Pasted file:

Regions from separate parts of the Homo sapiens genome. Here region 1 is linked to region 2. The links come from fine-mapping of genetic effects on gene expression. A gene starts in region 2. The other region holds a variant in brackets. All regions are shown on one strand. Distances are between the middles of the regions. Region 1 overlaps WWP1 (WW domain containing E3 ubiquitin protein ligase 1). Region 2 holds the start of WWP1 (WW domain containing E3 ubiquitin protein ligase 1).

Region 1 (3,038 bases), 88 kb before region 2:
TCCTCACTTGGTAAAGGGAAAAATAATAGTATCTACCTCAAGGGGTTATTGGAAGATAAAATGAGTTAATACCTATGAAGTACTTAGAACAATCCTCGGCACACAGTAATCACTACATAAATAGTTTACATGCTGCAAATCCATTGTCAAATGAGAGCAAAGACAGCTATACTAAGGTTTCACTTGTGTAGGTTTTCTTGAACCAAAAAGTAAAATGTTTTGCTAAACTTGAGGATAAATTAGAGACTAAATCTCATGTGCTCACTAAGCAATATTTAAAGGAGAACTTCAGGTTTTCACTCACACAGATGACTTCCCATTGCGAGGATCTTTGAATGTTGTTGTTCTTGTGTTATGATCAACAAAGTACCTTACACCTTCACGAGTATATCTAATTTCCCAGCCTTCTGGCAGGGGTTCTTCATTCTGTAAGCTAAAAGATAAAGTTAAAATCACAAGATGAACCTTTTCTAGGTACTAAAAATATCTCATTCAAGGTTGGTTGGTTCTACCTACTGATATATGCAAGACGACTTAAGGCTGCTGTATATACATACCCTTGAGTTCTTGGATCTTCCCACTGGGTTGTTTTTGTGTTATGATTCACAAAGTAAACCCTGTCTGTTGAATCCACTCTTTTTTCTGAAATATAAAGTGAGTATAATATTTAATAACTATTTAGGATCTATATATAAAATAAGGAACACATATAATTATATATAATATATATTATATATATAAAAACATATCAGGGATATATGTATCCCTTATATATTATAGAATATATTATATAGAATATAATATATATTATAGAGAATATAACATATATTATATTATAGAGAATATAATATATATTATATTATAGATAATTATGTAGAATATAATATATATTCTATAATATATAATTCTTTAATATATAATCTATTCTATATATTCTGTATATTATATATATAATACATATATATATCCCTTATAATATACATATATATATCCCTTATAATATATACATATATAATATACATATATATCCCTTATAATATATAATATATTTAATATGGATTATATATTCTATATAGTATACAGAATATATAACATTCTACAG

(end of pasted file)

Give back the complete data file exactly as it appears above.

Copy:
Regions from separate parts of the Homo sapiens genome. Here region 1 is linked to region 2. The links come from fine-mapping of genetic effects on gene expression. A gene starts in region 2. The other region holds a variant in brackets. All regions are shown on one strand. Distances are between the middles of the regions. Region 1 overlaps WWP1 (WW domain containing E3 ubiquitin protein ligase 1). Region 2 holds the start of WWP1 (WW domain containing E3 ubiquitin protein ligase 1).

Region 1 (3,038 bases), 88 kb before region 2:
TCCTCACTTGGTAAAGGGAAAAATAATAGTATCTACCTCAAGGGGTTATTGGAAGATAAAATGAGTTAATACCTATGAAGTACTTAGAACAATCCTCGGCACACAGTAATCACTACATAAATAGTTTACATGCTGCAAATCCATTGTCAAATGAGAGCAAAGACAGCTATACTAAGGTTTCACTTGTGTAGGTTTTCTTGAACCAAAAAGTAAAATGTTTTGCTAAACTTGAGGATAAATTAGAGACTAAATCTCATGTGCTCACTAAGCAATATTTAAAGGAGAACTTCAGGTTTTCACTCACACAGATGACTTCCCATTGCGAGGATCTTTGAATGTTGTTGTTCTTGTGTTATGATCAACAAAGTACCTTACACCTTCACGAGTATATCTAATTTCCCAGCCTTCTGGCAGGGGTTCTTCATTCTGTAAGCTAAAAGATAAAGTTAAAATCACAAGATGAACCTTTTCTAGGTACTAAAAATATCTCATTCAAGGTTGGTTGGTTCTACCTACTGATATATGCAAGACGACTTAAGGCTGCTGTATATACATACCCTTGAGTTCTTGGATCTTCCCACTGGGTTGTTTTTGTGTTATGATTCACAAAGTAAACCCTGTCTGTTGAATCCACTCTTTTTTCTGAAATATAAAGTGAGTATAATATTTAATAACTATTTAGGATCTATATATAAAATAAGGAACACATATAATTATATATAATATATATTATATATATAAAAACATATCAGGGATATATGTATCCCTTATATATTATAGAATATATTATATAGAATATAATATATATTATAGAGAATATAACATATATTATATTATAGAGAATATAATATATATTATATTATAGATAATTATGTAGAATATAATATATATTCTATAATATATAATTCTTTAATATATAATCTATTCTATATATTCTGTATATTATATATATAATACATATATATATCCCTTATAATATACATATATATATCCCTTATAATATATACATATATAATATACATATATATCCCTTATAATATATAATATATTTAATATGGATTATATATTCTATATAGTATACAGAATATATAACATTCTACAG